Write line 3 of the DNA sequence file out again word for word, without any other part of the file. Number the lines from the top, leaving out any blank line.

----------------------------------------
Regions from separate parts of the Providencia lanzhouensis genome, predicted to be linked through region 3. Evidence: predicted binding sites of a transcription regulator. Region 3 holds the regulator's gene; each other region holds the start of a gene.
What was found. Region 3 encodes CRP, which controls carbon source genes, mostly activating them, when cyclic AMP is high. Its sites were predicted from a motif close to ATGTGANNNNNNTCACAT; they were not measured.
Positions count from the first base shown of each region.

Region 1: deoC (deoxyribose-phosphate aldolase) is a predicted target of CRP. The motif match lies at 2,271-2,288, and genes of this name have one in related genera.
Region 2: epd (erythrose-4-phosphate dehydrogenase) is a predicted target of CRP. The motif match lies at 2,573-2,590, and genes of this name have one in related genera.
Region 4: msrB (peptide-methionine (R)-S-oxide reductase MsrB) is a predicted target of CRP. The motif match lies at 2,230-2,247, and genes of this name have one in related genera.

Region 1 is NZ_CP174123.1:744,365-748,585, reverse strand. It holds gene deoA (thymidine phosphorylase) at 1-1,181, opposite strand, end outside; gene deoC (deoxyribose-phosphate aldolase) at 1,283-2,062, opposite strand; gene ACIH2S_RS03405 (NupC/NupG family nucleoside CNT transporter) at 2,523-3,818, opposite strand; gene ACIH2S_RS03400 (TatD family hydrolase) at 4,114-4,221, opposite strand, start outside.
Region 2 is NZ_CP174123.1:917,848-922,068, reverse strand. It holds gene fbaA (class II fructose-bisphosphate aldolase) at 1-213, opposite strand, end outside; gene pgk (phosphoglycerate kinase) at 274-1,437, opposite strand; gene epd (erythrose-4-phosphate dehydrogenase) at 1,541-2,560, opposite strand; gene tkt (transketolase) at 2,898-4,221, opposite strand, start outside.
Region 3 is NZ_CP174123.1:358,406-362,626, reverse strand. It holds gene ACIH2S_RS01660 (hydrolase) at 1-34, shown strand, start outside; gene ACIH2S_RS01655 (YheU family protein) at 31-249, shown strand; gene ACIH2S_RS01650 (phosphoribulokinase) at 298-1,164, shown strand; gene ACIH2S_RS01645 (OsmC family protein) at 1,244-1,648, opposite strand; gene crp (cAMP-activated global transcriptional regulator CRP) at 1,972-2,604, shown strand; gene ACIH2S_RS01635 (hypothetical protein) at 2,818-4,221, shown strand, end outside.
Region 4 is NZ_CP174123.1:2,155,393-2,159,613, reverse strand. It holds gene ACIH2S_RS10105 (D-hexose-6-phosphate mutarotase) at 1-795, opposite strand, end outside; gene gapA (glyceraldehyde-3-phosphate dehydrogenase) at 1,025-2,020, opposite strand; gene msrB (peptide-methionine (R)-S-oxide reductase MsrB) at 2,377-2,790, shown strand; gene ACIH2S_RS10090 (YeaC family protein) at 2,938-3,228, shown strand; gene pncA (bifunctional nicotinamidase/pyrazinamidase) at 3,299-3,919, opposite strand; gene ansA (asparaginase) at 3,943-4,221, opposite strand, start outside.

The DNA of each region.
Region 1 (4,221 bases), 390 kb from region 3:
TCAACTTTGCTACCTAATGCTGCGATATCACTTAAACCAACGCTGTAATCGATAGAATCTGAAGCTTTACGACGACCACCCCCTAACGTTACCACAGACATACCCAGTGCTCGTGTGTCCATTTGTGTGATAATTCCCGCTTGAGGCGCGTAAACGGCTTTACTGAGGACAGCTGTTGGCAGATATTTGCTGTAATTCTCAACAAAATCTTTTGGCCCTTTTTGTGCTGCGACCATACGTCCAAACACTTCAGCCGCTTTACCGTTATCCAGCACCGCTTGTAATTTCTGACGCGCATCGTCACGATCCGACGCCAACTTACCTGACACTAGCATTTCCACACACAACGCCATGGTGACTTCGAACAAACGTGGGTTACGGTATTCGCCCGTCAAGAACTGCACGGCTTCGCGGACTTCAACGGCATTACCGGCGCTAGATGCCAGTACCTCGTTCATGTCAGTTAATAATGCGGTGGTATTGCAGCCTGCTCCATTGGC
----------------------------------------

Positions count from the first base shown of each region.